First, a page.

Meet the students, teachers, and other participants of this exciting international expedition here.
During the Greenland-led Field School portion of the Joint Science Education Project (JSEP), from 1-15 July 2011, the student research teams were primarily stationed in Kangerlussuaq, Greenland. They traveled to sampling sites around Kangerlussuaq, including nearby Russell Glacier and Kellyville, home of the Sondrestrom Incoherent Scatter Radar Research Facility.
The climate in Kangerlussuaq is arctic, with temperatures ranging from -25 to 18 degrees Celsius throughout the year and averaging between 5 and 18 degrees during July. July is also the second highest precipitation month at an average of 5 days of precipitation and an average of 22 mm total precipitation in July.
During the US-led Science Education Week portion of JSEP, 16-24 July 2011, the participants traveled to both the NEEM and Summit Station field stations located on the Greenland Ice Sheet.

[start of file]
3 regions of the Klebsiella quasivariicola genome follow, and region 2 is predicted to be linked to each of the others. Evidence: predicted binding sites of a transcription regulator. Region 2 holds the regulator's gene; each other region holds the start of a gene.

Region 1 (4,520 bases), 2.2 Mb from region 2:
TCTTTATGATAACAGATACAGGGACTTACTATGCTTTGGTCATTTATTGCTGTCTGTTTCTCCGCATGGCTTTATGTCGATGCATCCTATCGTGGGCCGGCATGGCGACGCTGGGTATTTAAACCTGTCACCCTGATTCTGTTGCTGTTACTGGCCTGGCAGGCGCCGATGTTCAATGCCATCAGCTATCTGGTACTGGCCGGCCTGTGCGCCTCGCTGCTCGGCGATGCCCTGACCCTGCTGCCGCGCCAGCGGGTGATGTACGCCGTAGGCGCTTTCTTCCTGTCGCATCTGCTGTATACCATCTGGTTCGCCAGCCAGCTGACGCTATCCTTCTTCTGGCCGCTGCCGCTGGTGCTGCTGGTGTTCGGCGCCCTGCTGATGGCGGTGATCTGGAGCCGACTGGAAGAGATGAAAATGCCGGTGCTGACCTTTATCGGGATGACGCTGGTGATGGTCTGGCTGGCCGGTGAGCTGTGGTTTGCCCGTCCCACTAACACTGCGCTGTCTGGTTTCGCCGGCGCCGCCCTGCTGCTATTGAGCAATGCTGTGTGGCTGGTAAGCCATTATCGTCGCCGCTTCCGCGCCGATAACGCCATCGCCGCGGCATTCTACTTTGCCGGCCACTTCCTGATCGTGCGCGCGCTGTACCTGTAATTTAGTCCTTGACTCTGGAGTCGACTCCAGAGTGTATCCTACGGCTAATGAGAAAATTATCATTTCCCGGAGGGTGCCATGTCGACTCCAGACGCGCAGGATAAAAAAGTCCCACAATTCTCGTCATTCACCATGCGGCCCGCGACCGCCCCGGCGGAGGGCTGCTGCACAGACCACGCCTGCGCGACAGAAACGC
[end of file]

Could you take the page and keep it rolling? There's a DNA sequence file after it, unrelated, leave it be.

Laura Lukes holds both a B.S. in Geological Sciences and a M.Ed. in Science Education from The Ohio State University, as well as a M.S. in Geological Sciences from Virginia Tech. She teaches high school and community college in Scottsdale & Mesa, Arizona (2010 NAGT Outstanding Earth Science Teacher). She has created virtual geology field trips and a rock and mineral museum at Saguaro High School in Arizona. She is actively involved in developing Earth science curriculum and training teachers, scientists, and informal educators. She is especially interested in developing programs that provide research experience opportunities for teachers and students to support the future national STEM workforce. Currently, she is the 2010-2011 Albert Einstein Distinguished Educator Fellow at the National Science Foundation - Office of Polar Programs, where she has taken the US lead on the Joint Science Education Project.